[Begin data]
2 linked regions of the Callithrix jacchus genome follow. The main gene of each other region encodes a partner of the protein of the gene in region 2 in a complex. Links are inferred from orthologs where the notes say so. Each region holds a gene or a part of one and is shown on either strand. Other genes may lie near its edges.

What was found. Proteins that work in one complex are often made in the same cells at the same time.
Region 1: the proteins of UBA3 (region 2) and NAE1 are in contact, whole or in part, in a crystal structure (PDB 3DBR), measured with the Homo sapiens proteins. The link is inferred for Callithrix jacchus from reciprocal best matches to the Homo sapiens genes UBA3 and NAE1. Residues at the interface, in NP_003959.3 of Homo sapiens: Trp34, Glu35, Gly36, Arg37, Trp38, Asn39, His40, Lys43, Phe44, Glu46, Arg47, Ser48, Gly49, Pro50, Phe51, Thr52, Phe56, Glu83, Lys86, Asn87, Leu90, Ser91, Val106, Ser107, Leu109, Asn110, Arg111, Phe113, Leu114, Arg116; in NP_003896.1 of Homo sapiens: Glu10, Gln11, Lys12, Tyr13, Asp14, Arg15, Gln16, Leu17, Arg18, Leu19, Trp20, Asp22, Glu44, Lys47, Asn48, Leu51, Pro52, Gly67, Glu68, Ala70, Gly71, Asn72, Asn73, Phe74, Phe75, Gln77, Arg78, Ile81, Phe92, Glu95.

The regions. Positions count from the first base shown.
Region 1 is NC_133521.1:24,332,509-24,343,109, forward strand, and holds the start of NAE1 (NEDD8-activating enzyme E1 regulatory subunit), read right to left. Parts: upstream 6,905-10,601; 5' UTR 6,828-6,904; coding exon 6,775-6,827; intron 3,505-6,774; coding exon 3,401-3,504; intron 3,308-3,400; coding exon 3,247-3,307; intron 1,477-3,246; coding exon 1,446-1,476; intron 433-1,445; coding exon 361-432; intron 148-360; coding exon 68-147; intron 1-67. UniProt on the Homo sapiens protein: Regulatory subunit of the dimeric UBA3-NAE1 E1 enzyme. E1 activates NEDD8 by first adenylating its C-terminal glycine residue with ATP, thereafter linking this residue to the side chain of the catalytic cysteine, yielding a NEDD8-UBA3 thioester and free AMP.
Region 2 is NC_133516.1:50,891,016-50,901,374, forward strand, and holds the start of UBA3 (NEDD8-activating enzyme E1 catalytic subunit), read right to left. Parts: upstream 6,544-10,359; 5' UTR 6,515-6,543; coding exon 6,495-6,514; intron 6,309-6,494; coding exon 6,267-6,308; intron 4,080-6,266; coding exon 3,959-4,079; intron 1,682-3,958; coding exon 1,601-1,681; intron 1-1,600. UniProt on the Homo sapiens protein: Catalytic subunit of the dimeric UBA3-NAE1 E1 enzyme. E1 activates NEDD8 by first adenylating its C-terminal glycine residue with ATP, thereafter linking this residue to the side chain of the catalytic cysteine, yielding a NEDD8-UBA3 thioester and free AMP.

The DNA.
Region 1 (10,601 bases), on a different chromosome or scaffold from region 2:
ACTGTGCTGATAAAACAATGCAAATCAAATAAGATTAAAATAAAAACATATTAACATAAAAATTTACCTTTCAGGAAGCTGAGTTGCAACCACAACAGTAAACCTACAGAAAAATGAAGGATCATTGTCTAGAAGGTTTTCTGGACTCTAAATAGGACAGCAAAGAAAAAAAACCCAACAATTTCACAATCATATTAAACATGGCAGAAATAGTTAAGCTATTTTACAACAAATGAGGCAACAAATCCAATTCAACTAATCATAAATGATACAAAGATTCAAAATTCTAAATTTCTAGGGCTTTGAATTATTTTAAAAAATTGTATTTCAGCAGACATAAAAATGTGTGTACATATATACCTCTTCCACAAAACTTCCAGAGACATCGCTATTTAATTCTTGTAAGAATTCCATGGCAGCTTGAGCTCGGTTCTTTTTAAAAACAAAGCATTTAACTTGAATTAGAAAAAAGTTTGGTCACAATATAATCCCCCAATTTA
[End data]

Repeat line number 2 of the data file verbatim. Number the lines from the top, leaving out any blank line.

What was found. Proteins that work in one complex are often made in the same cells at the same time.